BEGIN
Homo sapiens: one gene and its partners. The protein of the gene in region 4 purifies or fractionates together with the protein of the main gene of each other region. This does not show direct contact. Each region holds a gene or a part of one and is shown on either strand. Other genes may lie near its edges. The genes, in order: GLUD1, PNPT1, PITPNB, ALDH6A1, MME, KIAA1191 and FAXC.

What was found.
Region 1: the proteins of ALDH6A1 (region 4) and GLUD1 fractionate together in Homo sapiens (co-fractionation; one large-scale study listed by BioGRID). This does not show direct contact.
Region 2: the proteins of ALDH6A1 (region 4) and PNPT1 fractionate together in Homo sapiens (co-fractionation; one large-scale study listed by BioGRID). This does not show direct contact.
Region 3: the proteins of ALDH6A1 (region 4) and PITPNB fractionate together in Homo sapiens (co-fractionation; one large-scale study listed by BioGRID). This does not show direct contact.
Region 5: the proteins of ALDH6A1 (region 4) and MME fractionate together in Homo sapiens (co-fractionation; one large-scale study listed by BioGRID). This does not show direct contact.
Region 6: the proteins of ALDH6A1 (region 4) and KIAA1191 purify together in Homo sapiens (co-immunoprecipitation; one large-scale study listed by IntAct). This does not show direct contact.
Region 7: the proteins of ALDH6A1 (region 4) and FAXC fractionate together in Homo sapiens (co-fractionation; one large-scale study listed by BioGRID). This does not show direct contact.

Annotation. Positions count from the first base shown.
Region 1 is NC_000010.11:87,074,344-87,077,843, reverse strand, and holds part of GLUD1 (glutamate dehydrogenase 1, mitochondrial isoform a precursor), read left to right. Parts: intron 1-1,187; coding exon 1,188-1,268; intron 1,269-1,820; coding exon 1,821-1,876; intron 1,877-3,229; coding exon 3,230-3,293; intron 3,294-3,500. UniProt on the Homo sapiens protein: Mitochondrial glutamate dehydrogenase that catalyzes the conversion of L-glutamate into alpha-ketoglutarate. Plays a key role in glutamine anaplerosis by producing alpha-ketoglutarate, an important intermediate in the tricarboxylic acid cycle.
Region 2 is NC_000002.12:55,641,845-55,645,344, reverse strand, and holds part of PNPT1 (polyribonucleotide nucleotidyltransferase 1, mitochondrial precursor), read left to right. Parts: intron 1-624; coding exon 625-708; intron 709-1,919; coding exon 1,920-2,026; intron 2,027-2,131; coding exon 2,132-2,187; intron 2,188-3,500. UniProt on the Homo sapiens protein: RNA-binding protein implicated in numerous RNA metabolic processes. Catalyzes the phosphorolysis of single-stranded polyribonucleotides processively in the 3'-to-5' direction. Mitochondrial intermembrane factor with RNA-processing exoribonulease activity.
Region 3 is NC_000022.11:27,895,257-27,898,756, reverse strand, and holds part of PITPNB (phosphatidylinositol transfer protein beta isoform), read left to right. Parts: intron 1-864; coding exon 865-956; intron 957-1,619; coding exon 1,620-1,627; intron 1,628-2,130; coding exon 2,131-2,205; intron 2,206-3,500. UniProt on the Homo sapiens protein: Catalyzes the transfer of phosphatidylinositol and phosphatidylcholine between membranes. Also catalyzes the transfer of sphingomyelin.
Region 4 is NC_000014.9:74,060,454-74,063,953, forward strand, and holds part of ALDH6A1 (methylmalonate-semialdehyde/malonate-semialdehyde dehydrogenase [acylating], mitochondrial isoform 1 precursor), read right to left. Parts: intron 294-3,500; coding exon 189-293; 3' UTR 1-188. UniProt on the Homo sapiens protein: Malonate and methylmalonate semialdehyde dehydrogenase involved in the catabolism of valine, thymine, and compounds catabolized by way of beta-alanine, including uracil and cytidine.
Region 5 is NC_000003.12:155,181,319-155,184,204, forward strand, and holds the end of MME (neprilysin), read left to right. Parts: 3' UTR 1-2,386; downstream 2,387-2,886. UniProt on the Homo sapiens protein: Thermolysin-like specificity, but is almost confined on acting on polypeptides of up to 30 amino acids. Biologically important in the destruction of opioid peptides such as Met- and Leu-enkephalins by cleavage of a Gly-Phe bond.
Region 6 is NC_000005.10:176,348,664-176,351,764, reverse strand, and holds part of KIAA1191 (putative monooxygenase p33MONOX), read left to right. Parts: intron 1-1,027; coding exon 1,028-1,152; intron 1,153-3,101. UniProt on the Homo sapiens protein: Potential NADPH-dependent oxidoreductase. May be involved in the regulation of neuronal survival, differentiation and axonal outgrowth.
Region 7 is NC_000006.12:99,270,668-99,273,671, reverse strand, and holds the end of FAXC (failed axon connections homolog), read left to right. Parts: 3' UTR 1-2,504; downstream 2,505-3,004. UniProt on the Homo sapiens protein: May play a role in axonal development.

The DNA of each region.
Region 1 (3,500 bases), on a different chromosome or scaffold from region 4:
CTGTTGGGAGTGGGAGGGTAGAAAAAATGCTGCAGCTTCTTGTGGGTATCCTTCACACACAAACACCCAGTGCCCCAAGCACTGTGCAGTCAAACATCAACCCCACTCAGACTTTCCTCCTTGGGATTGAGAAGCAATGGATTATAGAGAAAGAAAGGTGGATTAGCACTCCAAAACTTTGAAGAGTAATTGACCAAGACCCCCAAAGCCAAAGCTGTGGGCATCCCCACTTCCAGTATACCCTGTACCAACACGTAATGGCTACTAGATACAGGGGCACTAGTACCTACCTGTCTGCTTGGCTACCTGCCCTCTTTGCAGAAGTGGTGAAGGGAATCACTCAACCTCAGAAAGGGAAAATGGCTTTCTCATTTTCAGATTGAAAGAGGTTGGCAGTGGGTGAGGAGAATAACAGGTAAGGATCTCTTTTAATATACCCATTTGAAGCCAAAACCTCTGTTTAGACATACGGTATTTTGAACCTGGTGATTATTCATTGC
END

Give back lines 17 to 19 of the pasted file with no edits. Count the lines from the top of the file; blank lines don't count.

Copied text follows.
The DNA of each region.
Region 1 (3,500 bases), on a different chromosome or scaffold from region 4:
CTGTTGGGAGTGGGAGGGTAGAAAAAATGCTGCAGCTTCTTGTGGGTATCCTTCACACACAAACACCCAGTGCCCCAAGCACTGTGCAGTCAAACATCAACCCCACTCAGACTTTCCTCCTTGGGATTGAGAAGCAATGGATTATAGAGAAAGAAAGGTGGATTAGCACTCCAAAACTTTGAAGAGTAATTGACCAAGACCCCCAAAGCCAAAGCTGTGGGCATCCCCACTTCCAGTATACCCTGTACCAACACGTAATGGCTACTAGATACAGGGGCACTAGTACCTACCTGTCTGCTTGGCTACCTGCCCTCTTTGCAGAAGTGGTGAAGGGAATCACTCAACCTCAGAAAGGGAAAATGGCTTTCTCATTTTCAGATTGAAAGAGGTTGGCAGTGGGTGAGGAGAATAACAGGTAAGGATCTCTTTTAATATACCCATTTGAAGCCAAAACCTCTGTTTAGACATACGGTATTTTGAACCTGGTGATTATTCATTGC